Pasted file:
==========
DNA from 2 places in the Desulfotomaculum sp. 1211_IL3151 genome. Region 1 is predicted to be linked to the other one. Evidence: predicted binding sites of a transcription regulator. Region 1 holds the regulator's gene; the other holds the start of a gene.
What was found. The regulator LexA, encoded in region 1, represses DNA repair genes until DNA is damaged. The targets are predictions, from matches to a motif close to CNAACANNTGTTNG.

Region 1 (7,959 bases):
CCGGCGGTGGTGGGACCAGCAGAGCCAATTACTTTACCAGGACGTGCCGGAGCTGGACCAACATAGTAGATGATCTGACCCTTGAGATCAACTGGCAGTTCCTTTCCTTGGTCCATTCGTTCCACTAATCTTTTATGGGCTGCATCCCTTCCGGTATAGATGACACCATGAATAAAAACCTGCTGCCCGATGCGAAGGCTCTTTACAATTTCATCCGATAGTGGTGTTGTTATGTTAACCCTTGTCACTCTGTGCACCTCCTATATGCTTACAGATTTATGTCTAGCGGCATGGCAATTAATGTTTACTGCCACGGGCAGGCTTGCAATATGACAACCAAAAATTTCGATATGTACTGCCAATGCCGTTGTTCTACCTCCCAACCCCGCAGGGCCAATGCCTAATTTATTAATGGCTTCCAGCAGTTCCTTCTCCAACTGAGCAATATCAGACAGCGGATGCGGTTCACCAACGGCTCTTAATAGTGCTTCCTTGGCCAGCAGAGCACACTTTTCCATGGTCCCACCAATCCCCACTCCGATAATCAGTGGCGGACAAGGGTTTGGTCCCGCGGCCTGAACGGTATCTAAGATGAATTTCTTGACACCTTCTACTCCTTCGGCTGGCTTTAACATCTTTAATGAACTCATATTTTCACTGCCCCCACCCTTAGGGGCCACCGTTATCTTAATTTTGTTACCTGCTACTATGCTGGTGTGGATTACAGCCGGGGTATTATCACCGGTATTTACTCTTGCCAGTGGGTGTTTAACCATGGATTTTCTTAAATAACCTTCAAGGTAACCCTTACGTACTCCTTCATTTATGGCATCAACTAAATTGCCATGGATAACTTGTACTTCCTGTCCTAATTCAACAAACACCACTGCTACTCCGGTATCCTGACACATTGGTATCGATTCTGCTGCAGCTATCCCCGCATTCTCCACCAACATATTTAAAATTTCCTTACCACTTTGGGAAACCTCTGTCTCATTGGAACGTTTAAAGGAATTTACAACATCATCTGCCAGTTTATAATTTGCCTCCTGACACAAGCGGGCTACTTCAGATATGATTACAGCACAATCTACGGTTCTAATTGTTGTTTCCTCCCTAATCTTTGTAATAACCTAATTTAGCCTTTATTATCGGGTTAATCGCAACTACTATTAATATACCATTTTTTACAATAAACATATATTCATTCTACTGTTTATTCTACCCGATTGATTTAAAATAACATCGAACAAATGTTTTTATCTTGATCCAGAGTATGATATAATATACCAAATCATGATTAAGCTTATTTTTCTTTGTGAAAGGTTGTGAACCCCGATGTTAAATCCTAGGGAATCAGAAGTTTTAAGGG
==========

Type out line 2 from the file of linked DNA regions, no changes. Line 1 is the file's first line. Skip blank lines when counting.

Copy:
What was found. The regulator LexA, encoded in region 1, represses DNA repair genes until DNA is damaged. The targets are predictions, from matches to a motif close to CNAACANNTGTTNG.